But before we got home, we had some last small adventures. Phil being Phil, we had to see one more sight on the way to Zadar -- an enormous 18th century palace on the shores of Lake Balaton in Hungary. Called the Festetics Palace, it has 101 rooms and is the kind of place where you have to wear funny slippers to protect (and polish) the floors as you go through.
There was, of course, a beautiful bride cavorting on the palace grounds.
The palace interior had miles of over-the-top furnishings and beautifully preserved wallpaper, with many statues and paintings of horses and dogs. They loved their dachshunds...
But the highlight for us was the library. You want it too, don't you? Phil asked the guide if anything had been harmed in WWII, and he told us that the whole palace was taken over as a Soviet military hospital, and the commandant was a Russian university professor. The professor was so astounded by the library that he walled it up and put a big sign on the wall saying "Highly infectious patients!" So nothing inside was touched during the war. The professor, in fact, returned in the 1990s at the age of 80 to see it again.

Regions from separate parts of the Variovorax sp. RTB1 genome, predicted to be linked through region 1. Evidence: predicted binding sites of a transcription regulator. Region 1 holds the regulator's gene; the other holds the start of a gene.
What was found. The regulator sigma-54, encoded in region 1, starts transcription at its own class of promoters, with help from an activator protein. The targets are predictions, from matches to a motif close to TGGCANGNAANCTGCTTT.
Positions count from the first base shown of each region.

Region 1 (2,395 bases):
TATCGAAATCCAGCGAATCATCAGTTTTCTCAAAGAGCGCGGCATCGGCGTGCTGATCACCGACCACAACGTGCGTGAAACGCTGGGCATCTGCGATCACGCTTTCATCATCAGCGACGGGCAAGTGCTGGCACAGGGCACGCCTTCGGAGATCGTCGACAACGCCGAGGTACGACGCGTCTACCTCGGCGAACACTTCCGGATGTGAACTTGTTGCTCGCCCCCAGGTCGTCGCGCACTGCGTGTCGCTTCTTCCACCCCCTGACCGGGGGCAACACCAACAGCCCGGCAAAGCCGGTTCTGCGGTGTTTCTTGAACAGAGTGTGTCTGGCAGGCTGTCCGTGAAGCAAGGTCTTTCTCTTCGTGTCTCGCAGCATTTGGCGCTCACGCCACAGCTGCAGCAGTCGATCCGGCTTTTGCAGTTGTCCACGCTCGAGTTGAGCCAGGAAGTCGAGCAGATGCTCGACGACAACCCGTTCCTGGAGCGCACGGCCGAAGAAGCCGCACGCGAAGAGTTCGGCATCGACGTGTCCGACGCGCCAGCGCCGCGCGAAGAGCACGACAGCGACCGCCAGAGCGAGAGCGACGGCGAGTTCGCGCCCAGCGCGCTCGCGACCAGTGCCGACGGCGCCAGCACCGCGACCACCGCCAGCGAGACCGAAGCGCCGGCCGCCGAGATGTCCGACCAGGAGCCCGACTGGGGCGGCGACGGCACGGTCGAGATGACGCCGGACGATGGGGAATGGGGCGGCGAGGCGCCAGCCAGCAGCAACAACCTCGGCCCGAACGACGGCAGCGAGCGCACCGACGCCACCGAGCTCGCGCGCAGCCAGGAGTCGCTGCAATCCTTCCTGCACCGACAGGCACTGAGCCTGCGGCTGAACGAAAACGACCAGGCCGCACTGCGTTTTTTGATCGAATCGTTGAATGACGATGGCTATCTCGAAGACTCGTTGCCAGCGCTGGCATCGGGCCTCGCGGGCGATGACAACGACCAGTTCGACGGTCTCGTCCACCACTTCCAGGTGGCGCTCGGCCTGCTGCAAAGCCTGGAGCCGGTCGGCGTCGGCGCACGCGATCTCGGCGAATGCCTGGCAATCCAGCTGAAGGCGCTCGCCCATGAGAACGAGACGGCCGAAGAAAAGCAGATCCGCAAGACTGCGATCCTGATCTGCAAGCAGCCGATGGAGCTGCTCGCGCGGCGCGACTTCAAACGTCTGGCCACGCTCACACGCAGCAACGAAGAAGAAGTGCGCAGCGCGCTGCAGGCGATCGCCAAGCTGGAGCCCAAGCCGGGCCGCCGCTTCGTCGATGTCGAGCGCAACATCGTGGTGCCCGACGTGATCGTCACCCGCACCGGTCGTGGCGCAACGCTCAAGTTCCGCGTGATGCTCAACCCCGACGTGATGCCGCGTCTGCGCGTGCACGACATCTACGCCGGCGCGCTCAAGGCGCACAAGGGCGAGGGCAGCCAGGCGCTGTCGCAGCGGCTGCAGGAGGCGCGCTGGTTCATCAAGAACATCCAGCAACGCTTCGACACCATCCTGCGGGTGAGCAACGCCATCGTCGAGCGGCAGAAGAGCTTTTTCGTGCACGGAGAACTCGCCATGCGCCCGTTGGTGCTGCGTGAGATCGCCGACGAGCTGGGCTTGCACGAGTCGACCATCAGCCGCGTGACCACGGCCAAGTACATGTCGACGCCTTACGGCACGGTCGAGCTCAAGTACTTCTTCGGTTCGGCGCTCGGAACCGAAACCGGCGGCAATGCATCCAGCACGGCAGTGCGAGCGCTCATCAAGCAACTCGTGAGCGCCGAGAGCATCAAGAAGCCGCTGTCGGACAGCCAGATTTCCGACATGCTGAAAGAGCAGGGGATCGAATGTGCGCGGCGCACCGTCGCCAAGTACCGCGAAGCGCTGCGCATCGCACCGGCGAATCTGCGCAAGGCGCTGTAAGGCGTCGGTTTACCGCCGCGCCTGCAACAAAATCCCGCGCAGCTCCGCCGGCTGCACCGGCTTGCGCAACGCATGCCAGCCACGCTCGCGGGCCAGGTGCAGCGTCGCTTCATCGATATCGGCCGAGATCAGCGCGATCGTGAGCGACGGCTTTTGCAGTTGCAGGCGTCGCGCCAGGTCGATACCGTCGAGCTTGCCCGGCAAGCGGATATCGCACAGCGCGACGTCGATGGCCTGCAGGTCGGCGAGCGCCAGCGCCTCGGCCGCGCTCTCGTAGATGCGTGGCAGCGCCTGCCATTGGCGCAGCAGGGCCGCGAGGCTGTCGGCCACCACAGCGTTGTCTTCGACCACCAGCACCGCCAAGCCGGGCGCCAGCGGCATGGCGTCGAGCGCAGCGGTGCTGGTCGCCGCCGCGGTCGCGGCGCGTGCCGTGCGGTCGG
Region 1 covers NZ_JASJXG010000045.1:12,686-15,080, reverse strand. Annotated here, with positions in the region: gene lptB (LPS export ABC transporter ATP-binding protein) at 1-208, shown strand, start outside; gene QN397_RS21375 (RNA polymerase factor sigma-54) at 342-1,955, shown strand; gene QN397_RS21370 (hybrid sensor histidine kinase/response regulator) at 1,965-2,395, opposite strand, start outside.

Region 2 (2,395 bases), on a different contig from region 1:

We stopped briefly at the lake (the largest in central Europe), then realized we had an hour less than we thought to get to Zadar, 450 kilometers away. Phil drove really really fast, in the rain and through many long mountain tunnels. We made it to the airport on time, though the car rental return was a little fraught (let's just say I'm really glad I opted for the no-deductible insurance). Croatian security is much nicer than Belgian, though one young woman, peering through our dirty laundry, asked accusingly, "Do you know what I am looking for?" We didn't, and she never told us. Spent the whole flight chatting with a charming Belgian army officer just graduated from the Royal Academy who lamented the cheapness of a nation that won't send its military anywhere interesting. Got in early, to triumphal music and clapping, made an early bus, but discovered that we still had to wait for the last train in Brussels.
I noticed a strange-looking bar across the street, so we staggered over to discover it was a large nightclub having a "Swing Saturday" celebration. Scores of attractive, nicely-dressed young people swing dancing to "Sing Sing Sing" and "Stompin' at the Savoy." We joined them for a dance and a welcome-back Belgian beer.
What a trip. And now we're back in Gent, back on the waffle-chocolate-and-beer diet, and back to work. Oh well. Everyday life in Belgium is pretty much a vacation anyway.